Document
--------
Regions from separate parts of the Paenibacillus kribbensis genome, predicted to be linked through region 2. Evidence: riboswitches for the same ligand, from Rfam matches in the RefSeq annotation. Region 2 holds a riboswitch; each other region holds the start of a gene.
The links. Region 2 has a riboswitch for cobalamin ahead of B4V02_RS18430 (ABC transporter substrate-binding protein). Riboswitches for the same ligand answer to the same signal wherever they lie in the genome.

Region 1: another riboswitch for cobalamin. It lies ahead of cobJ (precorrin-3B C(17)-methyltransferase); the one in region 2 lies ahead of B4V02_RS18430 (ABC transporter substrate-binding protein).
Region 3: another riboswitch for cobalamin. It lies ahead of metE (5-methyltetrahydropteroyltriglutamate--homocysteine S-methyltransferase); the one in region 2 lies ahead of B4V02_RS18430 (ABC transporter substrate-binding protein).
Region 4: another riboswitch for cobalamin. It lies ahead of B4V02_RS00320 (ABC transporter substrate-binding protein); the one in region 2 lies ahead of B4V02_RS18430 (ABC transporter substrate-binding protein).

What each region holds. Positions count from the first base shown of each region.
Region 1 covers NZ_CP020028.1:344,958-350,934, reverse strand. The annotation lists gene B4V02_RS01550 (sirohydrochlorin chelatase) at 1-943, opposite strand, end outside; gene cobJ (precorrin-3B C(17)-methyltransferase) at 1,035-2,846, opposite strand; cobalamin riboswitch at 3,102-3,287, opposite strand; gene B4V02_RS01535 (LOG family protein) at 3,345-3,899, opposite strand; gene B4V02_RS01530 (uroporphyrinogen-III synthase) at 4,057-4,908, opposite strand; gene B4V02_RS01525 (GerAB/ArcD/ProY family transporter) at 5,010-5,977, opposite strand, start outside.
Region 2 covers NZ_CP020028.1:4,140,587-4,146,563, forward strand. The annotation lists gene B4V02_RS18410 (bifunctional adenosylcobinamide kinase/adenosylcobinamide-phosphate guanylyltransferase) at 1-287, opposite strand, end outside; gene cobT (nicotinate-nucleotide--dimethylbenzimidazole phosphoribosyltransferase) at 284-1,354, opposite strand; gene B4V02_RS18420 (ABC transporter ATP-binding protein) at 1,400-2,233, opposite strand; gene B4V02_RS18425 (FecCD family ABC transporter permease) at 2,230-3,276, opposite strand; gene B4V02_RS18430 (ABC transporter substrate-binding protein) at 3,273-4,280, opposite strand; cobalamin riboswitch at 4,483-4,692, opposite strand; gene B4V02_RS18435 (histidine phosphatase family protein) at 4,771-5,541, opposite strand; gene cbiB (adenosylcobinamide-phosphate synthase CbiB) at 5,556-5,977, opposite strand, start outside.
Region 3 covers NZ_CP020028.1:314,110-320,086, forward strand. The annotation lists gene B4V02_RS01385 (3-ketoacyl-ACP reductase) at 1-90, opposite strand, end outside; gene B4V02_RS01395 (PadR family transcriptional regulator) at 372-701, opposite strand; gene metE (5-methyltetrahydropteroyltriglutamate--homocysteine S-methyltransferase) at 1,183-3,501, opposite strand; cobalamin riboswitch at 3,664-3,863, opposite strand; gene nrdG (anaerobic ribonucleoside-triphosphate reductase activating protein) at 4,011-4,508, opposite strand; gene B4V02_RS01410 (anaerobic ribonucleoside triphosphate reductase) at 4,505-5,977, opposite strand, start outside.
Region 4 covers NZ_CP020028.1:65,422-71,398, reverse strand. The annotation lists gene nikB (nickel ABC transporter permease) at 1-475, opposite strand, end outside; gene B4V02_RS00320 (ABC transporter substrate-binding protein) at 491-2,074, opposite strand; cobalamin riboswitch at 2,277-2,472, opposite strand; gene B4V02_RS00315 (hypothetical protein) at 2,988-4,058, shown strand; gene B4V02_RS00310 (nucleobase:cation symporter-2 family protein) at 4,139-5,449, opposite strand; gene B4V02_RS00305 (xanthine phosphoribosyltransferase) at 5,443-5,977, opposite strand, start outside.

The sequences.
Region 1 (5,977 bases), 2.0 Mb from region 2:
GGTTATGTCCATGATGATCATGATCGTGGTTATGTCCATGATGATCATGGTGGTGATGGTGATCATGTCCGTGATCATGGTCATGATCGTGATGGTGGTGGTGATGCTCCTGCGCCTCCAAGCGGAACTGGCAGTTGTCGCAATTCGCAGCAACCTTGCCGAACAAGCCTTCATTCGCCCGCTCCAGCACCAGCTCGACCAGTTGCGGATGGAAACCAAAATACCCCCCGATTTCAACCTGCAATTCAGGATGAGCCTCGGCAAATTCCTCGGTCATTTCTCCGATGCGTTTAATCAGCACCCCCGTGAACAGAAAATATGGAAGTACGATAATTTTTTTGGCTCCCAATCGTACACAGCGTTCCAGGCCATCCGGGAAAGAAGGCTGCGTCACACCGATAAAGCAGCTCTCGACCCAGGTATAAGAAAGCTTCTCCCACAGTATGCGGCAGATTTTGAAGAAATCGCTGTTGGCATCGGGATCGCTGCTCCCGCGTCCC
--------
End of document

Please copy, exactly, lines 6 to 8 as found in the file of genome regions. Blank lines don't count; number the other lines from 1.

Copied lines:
What each region holds. Positions count from the first base shown of each region.
Region 1 covers NZ_CP020028.1:344,958-350,934, reverse strand. The annotation lists gene B4V02_RS01550 (sirohydrochlorin chelatase) at 1-943, opposite strand, end outside; gene cobJ (precorrin-3B C(17)-methyltransferase) at 1,035-2,846, opposite strand; cobalamin riboswitch at 3,102-3,287, opposite strand; gene B4V02_RS01535 (LOG family protein) at 3,345-3,899, opposite strand; gene B4V02_RS01530 (uroporphyrinogen-III synthase) at 4,057-4,908, opposite strand; gene B4V02_RS01525 (GerAB/ArcD/ProY family transporter) at 5,010-5,977, opposite strand, start outside.
Region 2 covers NZ_CP020028.1:4,140,587-4,146,563, forward strand. The annotation lists gene B4V02_RS18410 (bifunctional adenosylcobinamide kinase/adenosylcobinamide-phosphate guanylyltransferase) at 1-287, opposite strand, end outside; gene cobT (nicotinate-nucleotide--dimethylbenzimidazole phosphoribosyltransferase) at 284-1,354, opposite strand; gene B4V02_RS18420 (ABC transporter ATP-binding protein) at 1,400-2,233, opposite strand; gene B4V02_RS18425 (FecCD family ABC transporter permease) at 2,230-3,276, opposite strand; gene B4V02_RS18430 (ABC transporter substrate-binding protein) at 3,273-4,280, opposite strand; cobalamin riboswitch at 4,483-4,692, opposite strand; gene B4V02_RS18435 (histidine phosphatase family protein) at 4,771-5,541, opposite strand; gene cbiB (adenosylcobinamide-phosphate synthase CbiB) at 5,556-5,977, opposite strand, start outside.